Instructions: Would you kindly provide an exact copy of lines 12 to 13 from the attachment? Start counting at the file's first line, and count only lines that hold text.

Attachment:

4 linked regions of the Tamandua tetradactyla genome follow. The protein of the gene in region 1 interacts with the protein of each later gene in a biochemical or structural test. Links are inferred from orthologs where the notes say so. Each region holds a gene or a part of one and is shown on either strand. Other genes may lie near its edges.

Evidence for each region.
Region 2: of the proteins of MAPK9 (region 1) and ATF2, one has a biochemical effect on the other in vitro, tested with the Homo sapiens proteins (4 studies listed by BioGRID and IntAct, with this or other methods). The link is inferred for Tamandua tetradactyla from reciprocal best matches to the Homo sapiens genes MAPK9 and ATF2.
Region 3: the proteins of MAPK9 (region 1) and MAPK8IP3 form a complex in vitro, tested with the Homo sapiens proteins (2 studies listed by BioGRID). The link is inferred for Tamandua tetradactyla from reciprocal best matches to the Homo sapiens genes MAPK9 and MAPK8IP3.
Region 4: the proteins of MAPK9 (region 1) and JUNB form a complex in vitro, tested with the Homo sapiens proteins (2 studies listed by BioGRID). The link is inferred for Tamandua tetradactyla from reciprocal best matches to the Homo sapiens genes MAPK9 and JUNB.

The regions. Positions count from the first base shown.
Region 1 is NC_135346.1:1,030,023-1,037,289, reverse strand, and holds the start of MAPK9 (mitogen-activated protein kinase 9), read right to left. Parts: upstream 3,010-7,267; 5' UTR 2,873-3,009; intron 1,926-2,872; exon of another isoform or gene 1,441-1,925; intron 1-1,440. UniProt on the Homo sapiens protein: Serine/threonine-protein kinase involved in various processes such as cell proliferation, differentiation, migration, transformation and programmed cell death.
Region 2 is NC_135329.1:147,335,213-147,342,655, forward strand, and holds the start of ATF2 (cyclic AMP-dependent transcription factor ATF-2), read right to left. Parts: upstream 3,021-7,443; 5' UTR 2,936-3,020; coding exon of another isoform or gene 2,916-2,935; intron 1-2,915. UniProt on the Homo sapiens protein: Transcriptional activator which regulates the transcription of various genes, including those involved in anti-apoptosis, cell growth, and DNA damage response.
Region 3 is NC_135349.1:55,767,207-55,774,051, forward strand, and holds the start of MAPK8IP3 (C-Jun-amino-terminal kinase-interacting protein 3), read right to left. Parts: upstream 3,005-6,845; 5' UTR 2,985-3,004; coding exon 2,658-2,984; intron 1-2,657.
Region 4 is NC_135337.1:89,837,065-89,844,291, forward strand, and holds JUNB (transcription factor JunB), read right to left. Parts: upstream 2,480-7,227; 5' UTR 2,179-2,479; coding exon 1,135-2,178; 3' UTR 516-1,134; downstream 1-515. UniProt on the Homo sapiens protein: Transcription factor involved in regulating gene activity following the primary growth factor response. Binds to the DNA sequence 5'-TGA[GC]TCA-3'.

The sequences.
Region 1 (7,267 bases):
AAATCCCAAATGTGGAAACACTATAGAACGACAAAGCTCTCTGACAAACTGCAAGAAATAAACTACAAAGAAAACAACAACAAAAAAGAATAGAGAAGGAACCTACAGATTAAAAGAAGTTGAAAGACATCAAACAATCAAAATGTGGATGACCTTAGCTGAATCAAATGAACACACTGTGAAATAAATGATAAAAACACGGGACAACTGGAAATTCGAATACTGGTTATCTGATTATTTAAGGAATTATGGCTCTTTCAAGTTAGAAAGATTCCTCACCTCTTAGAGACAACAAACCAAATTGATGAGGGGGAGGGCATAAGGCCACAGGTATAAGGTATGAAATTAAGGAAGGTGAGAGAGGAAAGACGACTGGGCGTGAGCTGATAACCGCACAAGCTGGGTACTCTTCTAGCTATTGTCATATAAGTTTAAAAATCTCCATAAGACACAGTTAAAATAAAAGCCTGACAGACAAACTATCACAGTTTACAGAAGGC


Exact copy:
Region 1 (7,267 bases):
AAATCCCAAATGTGGAAACACTATAGAACGACAAAGCTCTCTGACAAACTGCAAGAAATAAACTACAAAGAAAACAACAACAAAAAAGAATAGAGAAGGAACCTACAGATTAAAAGAAGTTGAAAGACATCAAACAATCAAAATGTGGATGACCTTAGCTGAATCAAATGAACACACTGTGAAATAAATGATAAAAACACGGGACAACTGGAAATTCGAATACTGGTTATCTGATTATTTAAGGAATTATGGCTCTTTCAAGTTAGAAAGATTCCTCACCTCTTAGAGACAACAAACCAAATTGATGAGGGGGAGGGCATAAGGCCACAGGTATAAGGTATGAAATTAAGGAAGGTGAGAGAGGAAAGACGACTGGGCGTGAGCTGATAACCGCACAAGCTGGGTACTCTTCTAGCTATTGTCATATAAGTTTAAAAATCTCCATAAGACACAGTTAAAATAAAAGCCTGACAGACAAACTATCACAGTTTACAGAAGGC